Expert Evidence - Cutting to the Chase: - University of Toronto

Expert Evidence - Cutting to the Chase: - University of Toronto

Expert Evidence Cutting to the Chase: The Experts Role in Claims Construction Adam Bobker Slides by Michael Burgess 7th Annual Patent Colloquium at the University of Toronto, Faculty of Law November 9, 2018 Whirlpool Corp v Camco Inc Dual Action Washing Machines Canadian Patent No. 1,095,734 2

Whirlpool Corp v Camco Inc Did the earlier 803 Patent claim flexible vanes? What was the experts role in construction? 3 Whirlpool Corp v Camco Inc At trial parties agreed flex vanes were included TJ disagreed: 803 Patent claimed only rigid vanes Upheld by the SCC:

The key to purposive construction is therefore the identification by the court, with the assistance of the skilled reader, of the particular words or phrases of the claims that describe what the inventor considered to be the essential elements of his invention. Whirlpool Corp v Camco Inc, 2000 SCC 67 at 45 [emphasis added] 4 Whirlpool Corp v Camco Inc [T]he patent specification is not addressed to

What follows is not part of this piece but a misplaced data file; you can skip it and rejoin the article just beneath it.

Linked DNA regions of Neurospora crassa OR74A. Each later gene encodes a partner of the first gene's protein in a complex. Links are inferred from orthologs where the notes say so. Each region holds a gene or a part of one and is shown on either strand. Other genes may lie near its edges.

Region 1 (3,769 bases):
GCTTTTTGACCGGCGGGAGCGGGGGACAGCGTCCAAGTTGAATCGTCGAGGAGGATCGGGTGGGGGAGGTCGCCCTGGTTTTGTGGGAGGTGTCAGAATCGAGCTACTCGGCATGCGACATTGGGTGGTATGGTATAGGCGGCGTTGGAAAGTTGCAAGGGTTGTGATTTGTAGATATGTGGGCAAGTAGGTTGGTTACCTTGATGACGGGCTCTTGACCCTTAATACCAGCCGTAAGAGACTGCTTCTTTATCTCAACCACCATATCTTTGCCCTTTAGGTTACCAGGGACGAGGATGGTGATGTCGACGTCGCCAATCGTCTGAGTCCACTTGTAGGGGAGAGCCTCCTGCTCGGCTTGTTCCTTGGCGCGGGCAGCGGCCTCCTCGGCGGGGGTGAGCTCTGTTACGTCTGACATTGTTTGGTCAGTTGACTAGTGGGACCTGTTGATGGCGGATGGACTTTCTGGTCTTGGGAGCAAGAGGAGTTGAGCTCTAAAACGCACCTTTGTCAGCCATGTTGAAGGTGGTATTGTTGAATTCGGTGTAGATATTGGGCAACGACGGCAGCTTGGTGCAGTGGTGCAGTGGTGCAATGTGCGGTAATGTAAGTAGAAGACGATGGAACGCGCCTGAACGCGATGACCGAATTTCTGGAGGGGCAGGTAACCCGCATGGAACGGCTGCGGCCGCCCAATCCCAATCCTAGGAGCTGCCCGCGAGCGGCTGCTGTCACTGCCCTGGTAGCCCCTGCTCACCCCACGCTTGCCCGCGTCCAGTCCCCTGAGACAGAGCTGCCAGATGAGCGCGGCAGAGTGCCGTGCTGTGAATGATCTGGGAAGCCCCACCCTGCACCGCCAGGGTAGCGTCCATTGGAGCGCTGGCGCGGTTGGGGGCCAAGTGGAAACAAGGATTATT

grammarians, etymologists or to the public generally, but to skilled individuals sufficiently versed in the art to which the patent relates to enable them on a technical level to appreciate the nature and description of the invention. Whirlpool Corp v Camco Inc, 2000 SCC 67 at 53 5 Etymology definition courtesy of www.google.ca The General Rule: Whirlpool v Camco The Court construes claims

Experts can help inform Court about how skilled persons understand terms and concepts: The role of the expert was not to interpret the patent claims but to put the trial judge in the position of being able to do so in a knowledgeable way. Whirlpool Corp v Camco Inc, 2000 SCC 67 at 57 6 The Skilled Person Experts help the Court put itself in the position of the skilled person